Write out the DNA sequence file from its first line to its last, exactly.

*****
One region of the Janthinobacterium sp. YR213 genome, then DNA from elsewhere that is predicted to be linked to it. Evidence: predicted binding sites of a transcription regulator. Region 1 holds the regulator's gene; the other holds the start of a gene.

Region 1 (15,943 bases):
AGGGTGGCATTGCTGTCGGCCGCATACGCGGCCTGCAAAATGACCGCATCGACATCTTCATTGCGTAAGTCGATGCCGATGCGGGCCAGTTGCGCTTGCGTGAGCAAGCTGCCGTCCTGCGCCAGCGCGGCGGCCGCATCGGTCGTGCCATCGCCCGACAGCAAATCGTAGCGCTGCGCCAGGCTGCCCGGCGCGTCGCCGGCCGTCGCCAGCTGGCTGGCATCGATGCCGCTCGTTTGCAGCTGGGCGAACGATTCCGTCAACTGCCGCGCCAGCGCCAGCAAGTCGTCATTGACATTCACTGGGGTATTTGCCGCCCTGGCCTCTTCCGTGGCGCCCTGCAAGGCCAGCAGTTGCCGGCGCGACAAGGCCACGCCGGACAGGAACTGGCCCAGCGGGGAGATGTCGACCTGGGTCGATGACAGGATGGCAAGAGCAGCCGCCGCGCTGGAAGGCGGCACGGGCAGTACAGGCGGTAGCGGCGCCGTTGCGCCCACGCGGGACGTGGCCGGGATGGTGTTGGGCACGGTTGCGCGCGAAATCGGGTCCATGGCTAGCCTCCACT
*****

One region of the Janthinobacterium sp. YR213 genome, then DNA from elsewhere that is predicted to be linked to it. Evidence: predicted binding sites of a transcription regulator. Region 1 holds the regulator's gene; the other holds the start of a gene.

Region 1 (15,943 bases):
AGGGTGGCATTGCTGTCGGCCGCATACGCGGCCTGCAAAATGACCGCATCGACATCTTCATTGCGTAAGTCGATGCCGATGCGGGCCAGTTGCGCTTGCGTGAGCAAGCTGCCGTCCTGCGCCAGCGCGGCGGCCGCATCGGTCGTGCCATCGCCCGACAGCAAATCGTAGCGCTGCGCCAGGCTGCCCGGCGCGTCGCCGGCCGTCGCCAGCTGGCTGGCATCGATGCCGCTCGTTTGCAGCTGGGCGAACGATTCCGTCAACTGCCGCGCCAGCGCCAGCAAGTCGTCATTGACATTCACTGGGGTATTTGCCGCCCTGGCCTCTTCCGTGGCGCCCTGCAAGGCCAGCAGTTGCCGGCGCGACAAGGCCACGCCGGACAGGAACTGGCCCAGCGGGGAGATGTCGACCTGGGTCGATGACAGGATGGCAAGAGCAGCCGCCGCGCTGGAAGGCGGCACGGGCAGTACAGGCGGTAGCGGCGCCGTTGCGCCCACGCGGGACGTGGCCGGGATGGTGTTGGGCACGGTTGCGCGCGAAATCGGGTCCATGGCTAGCCTCCACT